Prophylactic ketamine use may be able to prevent post-traumatic stress disorder among military personnel.
Ketamine may be able to prevent post-traumatic stress disorder (PTSD) symptoms in soldiers and individuals at high risk for psychological trauma, according to a new study published by Neuropsychopharmacology.
The investigators found that a single, small dose of ketamine administered 1 week prior to a stressful event was able to reduce the fear response in mice. These findings suggest that the drug, commonly used as an anesthetic or antidepressant, may also prevent PTSD in humans.
"Ketamine is a powerful drug, and we wouldn't advocate widespread use for preventing or reducing PTSD symptoms,” said study leader Christine A. Denny, PhD. “But if our results in mice translate to humans, giving a single dose of ketamine in a vaccine-like fashion could have great benefit for people who are highly likely to experience significant stressors, such as members of the military or aid workers going into conflict zones.”
There are relatively few effective treatments for PTSD, despite the fact that one-quarter of individuals facing psychological trauma develop the disorder, according to the study.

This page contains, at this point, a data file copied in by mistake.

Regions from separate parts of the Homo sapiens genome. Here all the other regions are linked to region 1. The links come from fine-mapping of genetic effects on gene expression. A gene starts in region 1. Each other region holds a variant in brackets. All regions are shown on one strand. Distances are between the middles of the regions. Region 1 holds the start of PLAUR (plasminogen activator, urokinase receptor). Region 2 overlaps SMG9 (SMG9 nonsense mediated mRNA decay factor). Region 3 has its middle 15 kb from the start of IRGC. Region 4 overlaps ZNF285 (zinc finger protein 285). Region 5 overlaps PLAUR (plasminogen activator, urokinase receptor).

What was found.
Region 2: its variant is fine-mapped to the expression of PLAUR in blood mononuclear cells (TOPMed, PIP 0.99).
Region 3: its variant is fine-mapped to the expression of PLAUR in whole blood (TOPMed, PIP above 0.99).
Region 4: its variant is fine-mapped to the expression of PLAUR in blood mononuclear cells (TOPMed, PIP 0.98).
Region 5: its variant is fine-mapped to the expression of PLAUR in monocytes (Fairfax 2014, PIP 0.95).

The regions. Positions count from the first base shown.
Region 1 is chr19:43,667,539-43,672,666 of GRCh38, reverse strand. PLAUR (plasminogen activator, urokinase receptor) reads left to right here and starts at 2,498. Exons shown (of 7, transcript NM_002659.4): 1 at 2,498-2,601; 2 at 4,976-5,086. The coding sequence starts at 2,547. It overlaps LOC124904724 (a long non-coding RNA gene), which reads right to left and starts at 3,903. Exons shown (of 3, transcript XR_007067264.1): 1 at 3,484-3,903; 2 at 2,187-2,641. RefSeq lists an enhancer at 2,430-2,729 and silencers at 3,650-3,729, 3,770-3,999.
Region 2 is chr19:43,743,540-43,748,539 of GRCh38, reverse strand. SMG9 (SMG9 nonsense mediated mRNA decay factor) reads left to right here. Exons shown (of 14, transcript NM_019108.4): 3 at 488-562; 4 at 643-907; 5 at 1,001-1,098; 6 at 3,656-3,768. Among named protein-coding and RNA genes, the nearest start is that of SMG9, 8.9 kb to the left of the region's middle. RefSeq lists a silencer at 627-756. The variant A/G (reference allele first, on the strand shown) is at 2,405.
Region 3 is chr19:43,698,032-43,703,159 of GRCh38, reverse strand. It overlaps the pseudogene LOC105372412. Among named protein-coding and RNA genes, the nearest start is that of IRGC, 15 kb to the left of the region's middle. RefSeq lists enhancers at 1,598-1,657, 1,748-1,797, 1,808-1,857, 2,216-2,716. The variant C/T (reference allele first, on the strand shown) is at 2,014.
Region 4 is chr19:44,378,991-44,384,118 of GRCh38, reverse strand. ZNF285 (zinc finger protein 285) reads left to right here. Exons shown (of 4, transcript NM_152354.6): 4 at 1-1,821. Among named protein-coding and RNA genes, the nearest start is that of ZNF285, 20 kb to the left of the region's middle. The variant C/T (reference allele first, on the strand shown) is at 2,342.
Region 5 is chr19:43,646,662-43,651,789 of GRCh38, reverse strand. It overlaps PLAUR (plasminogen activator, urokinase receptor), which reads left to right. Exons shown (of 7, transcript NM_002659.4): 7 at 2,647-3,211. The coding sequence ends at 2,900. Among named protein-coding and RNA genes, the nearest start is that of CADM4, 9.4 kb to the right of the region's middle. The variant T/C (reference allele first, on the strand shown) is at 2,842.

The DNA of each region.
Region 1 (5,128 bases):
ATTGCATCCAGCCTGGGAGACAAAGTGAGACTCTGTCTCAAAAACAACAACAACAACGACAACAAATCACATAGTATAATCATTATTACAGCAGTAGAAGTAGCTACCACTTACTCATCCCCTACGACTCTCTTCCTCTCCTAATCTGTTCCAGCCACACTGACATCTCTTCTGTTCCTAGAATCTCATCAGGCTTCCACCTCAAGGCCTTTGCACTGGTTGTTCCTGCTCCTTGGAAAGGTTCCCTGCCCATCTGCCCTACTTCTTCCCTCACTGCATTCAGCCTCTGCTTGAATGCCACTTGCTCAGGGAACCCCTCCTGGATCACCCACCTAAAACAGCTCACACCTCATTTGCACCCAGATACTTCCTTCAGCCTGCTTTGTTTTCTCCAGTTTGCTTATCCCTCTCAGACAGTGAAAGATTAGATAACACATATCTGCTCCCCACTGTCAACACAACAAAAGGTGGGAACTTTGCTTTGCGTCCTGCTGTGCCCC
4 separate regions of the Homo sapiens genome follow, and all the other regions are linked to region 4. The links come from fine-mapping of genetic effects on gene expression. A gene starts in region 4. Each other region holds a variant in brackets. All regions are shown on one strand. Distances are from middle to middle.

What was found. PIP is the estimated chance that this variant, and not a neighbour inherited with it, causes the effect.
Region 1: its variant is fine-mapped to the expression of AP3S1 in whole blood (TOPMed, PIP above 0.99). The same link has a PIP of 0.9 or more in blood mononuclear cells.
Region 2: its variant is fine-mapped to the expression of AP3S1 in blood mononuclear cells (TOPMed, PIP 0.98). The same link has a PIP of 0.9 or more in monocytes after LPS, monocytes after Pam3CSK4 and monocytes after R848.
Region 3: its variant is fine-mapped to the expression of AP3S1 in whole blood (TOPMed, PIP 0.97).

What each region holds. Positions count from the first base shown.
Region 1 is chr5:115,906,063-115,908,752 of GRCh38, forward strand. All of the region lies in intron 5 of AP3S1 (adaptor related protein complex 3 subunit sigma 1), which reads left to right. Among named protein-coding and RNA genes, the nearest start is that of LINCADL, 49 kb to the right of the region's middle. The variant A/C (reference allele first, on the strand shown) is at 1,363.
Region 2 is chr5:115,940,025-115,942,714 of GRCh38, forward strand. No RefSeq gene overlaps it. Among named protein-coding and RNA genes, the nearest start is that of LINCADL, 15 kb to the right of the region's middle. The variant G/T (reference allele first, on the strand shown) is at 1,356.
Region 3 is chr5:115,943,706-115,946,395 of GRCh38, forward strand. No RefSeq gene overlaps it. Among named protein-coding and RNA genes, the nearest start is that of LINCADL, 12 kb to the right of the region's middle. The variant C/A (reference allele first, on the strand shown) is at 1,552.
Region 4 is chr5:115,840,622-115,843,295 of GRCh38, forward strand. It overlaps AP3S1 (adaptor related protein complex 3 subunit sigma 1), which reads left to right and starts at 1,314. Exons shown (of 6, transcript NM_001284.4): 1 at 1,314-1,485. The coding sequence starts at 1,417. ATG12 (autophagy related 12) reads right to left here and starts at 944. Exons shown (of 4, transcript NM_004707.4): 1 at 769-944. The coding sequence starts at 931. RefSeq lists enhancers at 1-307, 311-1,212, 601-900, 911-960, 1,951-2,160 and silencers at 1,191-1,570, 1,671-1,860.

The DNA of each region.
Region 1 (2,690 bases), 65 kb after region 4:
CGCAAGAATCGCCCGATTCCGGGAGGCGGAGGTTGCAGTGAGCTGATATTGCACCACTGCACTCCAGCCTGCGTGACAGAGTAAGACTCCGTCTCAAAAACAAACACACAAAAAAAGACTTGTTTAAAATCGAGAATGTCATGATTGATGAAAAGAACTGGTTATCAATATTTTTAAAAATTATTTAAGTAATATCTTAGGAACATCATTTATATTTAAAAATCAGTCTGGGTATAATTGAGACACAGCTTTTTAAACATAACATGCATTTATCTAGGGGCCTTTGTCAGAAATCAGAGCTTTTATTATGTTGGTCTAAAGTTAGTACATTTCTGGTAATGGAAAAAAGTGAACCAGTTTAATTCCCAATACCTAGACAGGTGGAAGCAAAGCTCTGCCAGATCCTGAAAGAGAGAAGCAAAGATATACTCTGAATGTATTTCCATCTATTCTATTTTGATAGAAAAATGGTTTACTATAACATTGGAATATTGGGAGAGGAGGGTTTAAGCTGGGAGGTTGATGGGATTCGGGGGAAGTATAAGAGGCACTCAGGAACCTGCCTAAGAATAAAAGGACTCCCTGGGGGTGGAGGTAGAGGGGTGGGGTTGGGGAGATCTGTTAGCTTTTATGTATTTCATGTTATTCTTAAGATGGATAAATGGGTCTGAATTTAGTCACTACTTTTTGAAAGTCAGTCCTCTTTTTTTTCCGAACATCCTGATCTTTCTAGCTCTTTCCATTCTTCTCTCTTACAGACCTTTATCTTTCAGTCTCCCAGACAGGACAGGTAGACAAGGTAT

Patients with PTSD experience repeated flashbacks, hyperarousal, and hyperactivity. They may also experience mood changes, psychological numbing, and physical symptoms. PTSD symptoms depend on the trauma experience and the response to the event.
In human and animal trials, the findings have shown that ketamine can reduce stress-related symptoms. However, these previous studies were not able to determine when the drug should be administered to elicit its protective effects.
In the new study, mice were administered a small dose of intravenous ketamine or placebo at an interval of 1 month, 1 week, or 1 hour before a series of small shocks. The mice were conditioned to associate the environment with shocks, and were returned to the same environment.
The investigators assessed the mice for their freezing behavior, which is associated with fear response.
Only the mice administered ketamine 1 week before the event were observed to have reduced freezing upon return to the fear response, according to the study.
"Our findings indicate that the timing of ketamine administration is critical for buffering fear expression," said first author Josephine C. McGowan, doctoral student.
Their findings do not suggest whether there is a more immediate window than 1 week where the drug would have a protective effect.
Additionally, the authors found that administering ketamine 1 hour after the event would not decrease fear expression. This suggests that there may be another window after the initial trauma when ketamine may be effective, according to the study.
The researchers are currently examining how ketamine impacts the brain to influence its stress response. They hope that further research will lead to prophylactic ketamine use among individuals who face a high likelihood of experiencing trauma, the study concluded.